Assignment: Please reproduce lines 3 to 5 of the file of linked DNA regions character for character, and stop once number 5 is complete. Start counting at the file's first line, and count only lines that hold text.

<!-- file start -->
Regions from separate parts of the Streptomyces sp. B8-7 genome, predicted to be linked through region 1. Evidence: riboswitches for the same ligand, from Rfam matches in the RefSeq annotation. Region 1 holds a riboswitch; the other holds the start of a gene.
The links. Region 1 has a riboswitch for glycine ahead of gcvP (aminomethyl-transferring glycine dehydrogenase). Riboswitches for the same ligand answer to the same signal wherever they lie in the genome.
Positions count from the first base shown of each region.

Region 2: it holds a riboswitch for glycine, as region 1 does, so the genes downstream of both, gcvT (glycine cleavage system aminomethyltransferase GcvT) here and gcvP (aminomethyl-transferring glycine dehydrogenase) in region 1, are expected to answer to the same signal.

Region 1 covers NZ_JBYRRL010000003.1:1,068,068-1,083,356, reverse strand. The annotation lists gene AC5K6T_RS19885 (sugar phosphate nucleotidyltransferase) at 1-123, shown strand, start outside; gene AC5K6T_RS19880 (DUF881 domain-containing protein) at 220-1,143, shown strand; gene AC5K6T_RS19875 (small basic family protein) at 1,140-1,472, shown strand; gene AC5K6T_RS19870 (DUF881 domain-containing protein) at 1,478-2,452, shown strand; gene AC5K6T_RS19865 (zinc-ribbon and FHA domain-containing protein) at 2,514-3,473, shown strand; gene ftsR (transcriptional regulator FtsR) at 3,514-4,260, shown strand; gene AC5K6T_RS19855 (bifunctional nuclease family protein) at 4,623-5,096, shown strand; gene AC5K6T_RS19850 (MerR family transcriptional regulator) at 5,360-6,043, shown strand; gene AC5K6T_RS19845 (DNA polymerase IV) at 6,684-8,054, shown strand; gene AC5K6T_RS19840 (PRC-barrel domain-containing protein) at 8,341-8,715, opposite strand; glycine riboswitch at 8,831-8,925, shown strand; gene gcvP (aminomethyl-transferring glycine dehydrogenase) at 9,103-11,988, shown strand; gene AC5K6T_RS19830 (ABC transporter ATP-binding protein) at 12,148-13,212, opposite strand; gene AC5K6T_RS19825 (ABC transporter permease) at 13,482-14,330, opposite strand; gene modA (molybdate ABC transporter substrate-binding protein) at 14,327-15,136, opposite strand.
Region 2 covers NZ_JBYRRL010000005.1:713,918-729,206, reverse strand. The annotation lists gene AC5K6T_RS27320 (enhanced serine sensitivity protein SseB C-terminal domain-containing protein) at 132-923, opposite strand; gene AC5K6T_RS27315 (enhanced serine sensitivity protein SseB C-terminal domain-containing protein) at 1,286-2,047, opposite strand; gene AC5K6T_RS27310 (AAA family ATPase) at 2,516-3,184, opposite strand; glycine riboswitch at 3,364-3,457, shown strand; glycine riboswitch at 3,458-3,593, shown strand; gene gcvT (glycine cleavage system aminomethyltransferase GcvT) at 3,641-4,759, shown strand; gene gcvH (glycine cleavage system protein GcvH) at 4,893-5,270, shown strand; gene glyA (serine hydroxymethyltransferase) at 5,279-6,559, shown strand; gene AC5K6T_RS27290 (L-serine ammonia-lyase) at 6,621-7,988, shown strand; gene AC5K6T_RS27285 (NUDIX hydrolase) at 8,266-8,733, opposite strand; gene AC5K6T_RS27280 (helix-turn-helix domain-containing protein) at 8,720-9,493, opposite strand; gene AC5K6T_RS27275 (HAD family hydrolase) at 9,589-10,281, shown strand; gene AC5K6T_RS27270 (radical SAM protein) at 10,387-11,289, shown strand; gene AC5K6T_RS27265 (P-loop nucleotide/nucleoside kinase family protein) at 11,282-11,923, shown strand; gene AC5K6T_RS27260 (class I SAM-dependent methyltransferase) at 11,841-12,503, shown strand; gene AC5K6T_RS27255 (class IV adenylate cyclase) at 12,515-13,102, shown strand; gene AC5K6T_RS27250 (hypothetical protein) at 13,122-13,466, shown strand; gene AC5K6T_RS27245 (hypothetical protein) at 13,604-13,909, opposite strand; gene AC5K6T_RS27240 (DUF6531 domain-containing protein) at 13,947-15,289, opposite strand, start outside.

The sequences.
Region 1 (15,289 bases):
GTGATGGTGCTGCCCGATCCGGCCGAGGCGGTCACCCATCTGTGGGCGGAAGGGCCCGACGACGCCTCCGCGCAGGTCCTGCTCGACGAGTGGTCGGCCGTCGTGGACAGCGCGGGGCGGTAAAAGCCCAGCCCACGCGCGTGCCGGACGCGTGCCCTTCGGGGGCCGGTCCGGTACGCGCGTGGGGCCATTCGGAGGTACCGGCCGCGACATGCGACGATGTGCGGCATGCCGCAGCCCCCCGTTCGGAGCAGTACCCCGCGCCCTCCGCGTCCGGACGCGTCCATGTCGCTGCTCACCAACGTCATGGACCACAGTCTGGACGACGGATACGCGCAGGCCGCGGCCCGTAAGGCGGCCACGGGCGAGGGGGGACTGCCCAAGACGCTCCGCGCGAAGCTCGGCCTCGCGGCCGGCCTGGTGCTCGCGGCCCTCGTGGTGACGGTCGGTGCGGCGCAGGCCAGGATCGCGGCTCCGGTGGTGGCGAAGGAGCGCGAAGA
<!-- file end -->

Positions count from the first base shown of each region.

Region 2: it holds a riboswitch for glycine, as region 1 does, so the genes downstream of both, gcvT (glycine cleavage system aminomethyltransferase GcvT) here and gcvP (aminomethyl-transferring glycine dehydrogenase) in region 1, are expected to answer to the same signal.

Region 1 covers NZ_JBYRRL010000003.1:1,068,068-1,083,356, reverse strand. The annotation lists gene AC5K6T_RS19885 (sugar phosphate nucleotidyltransferase) at 1-123, shown strand, start outside; gene AC5K6T_RS19880 (DUF881 domain-containing protein) at 220-1,143, shown strand; gene AC5K6T_RS19875 (small basic family protein) at 1,140-1,472, shown strand; gene AC5K6T_RS19870 (DUF881 domain-containing protein) at 1,478-2,452, shown strand; gene AC5K6T_RS19865 (zinc-ribbon and FHA domain-containing protein) at 2,514-3,473, shown strand; gene ftsR (transcriptional regulator FtsR) at 3,514-4,260, shown strand; gene AC5K6T_RS19855 (bifunctional nuclease family protein) at 4,623-5,096, shown strand; gene AC5K6T_RS19850 (MerR family transcriptional regulator) at 5,360-6,043, shown strand; gene AC5K6T_RS19845 (DNA polymerase IV) at 6,684-8,054, shown strand; gene AC5K6T_RS19840 (PRC-barrel domain-containing protein) at 8,341-8,715, opposite strand; glycine riboswitch at 8,831-8,925, shown strand; gene gcvP (aminomethyl-transferring glycine dehydrogenase) at 9,103-11,988, shown strand; gene AC5K6T_RS19830 (ABC transporter ATP-binding protein) at 12,148-13,212, opposite strand; gene AC5K6T_RS19825 (ABC transporter permease) at 13,482-14,330, opposite strand; gene modA (molybdate ABC transporter substrate-binding protein) at 14,327-15,136, opposite strand.